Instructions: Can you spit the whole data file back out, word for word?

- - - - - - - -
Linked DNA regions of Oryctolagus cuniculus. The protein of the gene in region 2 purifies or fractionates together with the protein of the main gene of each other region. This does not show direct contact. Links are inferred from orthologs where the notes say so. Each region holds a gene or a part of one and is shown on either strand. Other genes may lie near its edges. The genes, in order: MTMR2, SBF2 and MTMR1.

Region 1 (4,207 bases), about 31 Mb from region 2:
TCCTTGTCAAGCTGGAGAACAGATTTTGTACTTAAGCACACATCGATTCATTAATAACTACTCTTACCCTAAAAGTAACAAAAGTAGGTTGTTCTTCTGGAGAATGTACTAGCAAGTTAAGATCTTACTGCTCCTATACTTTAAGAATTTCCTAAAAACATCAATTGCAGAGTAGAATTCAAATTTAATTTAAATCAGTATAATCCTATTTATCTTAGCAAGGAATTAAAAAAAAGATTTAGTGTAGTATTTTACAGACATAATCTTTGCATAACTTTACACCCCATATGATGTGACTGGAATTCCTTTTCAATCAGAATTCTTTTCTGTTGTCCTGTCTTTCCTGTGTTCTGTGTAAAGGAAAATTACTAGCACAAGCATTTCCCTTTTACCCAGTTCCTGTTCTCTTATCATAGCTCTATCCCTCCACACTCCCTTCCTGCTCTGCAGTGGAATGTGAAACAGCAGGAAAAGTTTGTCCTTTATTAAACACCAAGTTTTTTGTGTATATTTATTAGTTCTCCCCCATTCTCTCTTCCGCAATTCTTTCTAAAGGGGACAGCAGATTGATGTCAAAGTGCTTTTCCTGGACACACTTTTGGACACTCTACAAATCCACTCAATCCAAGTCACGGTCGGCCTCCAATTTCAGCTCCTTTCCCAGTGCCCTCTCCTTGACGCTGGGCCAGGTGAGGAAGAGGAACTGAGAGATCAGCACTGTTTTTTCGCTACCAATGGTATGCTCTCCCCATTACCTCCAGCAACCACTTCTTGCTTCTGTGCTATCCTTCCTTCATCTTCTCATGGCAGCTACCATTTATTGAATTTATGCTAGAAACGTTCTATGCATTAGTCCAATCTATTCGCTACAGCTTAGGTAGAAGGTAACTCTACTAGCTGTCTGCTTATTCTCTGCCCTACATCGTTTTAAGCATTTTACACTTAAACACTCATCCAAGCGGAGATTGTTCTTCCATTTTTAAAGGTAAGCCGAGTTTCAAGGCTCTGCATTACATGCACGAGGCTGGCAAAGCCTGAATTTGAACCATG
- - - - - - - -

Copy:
Linked DNA regions of Oryctolagus cuniculus. The protein of the gene in region 2 purifies or fractionates together with the protein of the main gene of each other region. This does not show direct contact. Links are inferred from orthologs where the notes say so. Each region holds a gene or a part of one and is shown on either strand. Other genes may lie near its edges. The genes, in order: MTMR2, SBF2 and MTMR1.

Region 1 (4,207 bases), about 31 Mb from region 2:
TCCTTGTCAAGCTGGAGAACAGATTTTGTACTTAAGCACACATCGATTCATTAATAACTACTCTTACCCTAAAAGTAACAAAAGTAGGTTGTTCTTCTGGAGAATGTACTAGCAAGTTAAGATCTTACTGCTCCTATACTTTAAGAATTTCCTAAAAACATCAATTGCAGAGTAGAATTCAAATTTAATTTAAATCAGTATAATCCTATTTATCTTAGCAAGGAATTAAAAAAAAGATTTAGTGTAGTATTTTACAGACATAATCTTTGCATAACTTTACACCCCATATGATGTGACTGGAATTCCTTTTCAATCAGAATTCTTTTCTGTTGTCCTGTCTTTCCTGTGTTCTGTGTAAAGGAAAATTACTAGCACAAGCATTTCCCTTTTACCCAGTTCCTGTTCTCTTATCATAGCTCTATCCCTCCACACTCCCTTCCTGCTCTGCAGTGGAATGTGAAACAGCAGGAAAAGTTTGTCCTTTATTAAACACCAAGTTTTTTGTGTATATTTATTAGTTCTCCCCCATTCTCTCTTCCGCAATTCTTTCTAAAGGGGACAGCAGATTGATGTCAAAGTGCTTTTCCTGGACACACTTTTGGACACTCTACAAATCCACTCAATCCAAGTCACGGTCGGCCTCCAATTTCAGCTCCTTTCCCAGTGCCCTCTCCTTGACGCTGGGCCAGGTGAGGAAGAGGAACTGAGAGATCAGCACTGTTTTTTCGCTACCAATGGTATGCTCTCCCCATTACCTCCAGCAACCACTTCTTGCTTCTGTGCTATCCTTCCTTCATCTTCTCATGGCAGCTACCATTTATTGAATTTATGCTAGAAACGTTCTATGCATTAGTCCAATCTATTCGCTACAGCTTAGGTAGAAGGTAACTCTACTAGCTGTCTGCTTATTCTCTGCCCTACATCGTTTTAAGCATTTTACACTTAAACACTCATCCAAGCGGAGATTGTTCTTCCATTTTTAAAGGTAAGCCGAGTTTCAAGGCTCTGCATTACATGCACGAGGCTGGCAAAGCCTGAATTTGAACCATG